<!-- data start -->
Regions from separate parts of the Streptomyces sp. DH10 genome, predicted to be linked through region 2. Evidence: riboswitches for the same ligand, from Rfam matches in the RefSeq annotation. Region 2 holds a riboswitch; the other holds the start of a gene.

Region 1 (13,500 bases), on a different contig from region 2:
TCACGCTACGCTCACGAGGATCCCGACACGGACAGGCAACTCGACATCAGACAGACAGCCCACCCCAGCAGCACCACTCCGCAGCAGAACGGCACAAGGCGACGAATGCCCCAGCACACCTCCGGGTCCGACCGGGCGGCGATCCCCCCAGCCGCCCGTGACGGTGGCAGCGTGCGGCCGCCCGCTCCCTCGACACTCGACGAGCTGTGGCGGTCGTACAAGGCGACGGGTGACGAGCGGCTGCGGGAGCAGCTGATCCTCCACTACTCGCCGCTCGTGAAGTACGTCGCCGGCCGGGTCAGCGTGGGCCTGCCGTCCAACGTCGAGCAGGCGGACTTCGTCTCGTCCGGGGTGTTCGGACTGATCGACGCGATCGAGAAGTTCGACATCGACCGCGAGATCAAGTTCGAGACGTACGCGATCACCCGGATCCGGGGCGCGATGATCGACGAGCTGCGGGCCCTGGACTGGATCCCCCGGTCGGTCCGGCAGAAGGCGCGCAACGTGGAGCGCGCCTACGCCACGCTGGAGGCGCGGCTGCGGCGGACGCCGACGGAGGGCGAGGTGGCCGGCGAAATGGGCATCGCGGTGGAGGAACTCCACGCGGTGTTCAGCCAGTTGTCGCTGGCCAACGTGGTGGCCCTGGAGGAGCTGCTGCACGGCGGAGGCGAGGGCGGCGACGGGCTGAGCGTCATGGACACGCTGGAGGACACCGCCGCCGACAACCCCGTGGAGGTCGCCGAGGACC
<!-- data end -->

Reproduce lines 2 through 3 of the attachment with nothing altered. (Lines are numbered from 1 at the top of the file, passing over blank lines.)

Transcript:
Region 1 (13,500 bases), on a different contig from region 2:
TCACGCTACGCTCACGAGGATCCCGACACGGACAGGCAACTCGACATCAGACAGACAGCCCACCCCAGCAGCACCACTCCGCAGCAGAACGGCACAAGGCGACGAATGCCCCAGCACACCTCCGGGTCCGACCGGGCGGCGATCCCCCCAGCCGCCCGTGACGGTGGCAGCGTGCGGCCGCCCGCTCCCTCGACACTCGACGAGCTGTGGCGGTCGTACAAGGCGACGGGTGACGAGCGGCTGCGGGAGCAGCTGATCCTCCACTACTCGCCGCTCGTGAAGTACGTCGCCGGCCGGGTCAGCGTGGGCCTGCCGTCCAACGTCGAGCAGGCGGACTTCGTCTCGTCCGGGGTGTTCGGACTGATCGACGCGATCGAGAAGTTCGACATCGACCGCGAGATCAAGTTCGAGACGTACGCGATCACCCGGATCCGGGGCGCGATGATCGACGAGCTGCGGGCCCTGGACTGGATCCCCCGGTCGGTCCGGCAGAAGGCGCGCAACGTGGAGCGCGCCTACGCCACGCTGGAGGCGCGGCTGCGGCGGACGCCGACGGAGGGCGAGGTGGCCGGCGAAATGGGCATCGCGGTGGAGGAACTCCACGCGGTGTTCAGCCAGTTGTCGCTGGCCAACGTGGTGGCCCTGGAGGAGCTGCTGCACGGCGGAGGCGAGGGCGGCGACGGGCTGAGCGTCATGGACACGCTGGAGGACACCGCCGCCGACAACCCCGTGGAGGTCGCCGAGGACC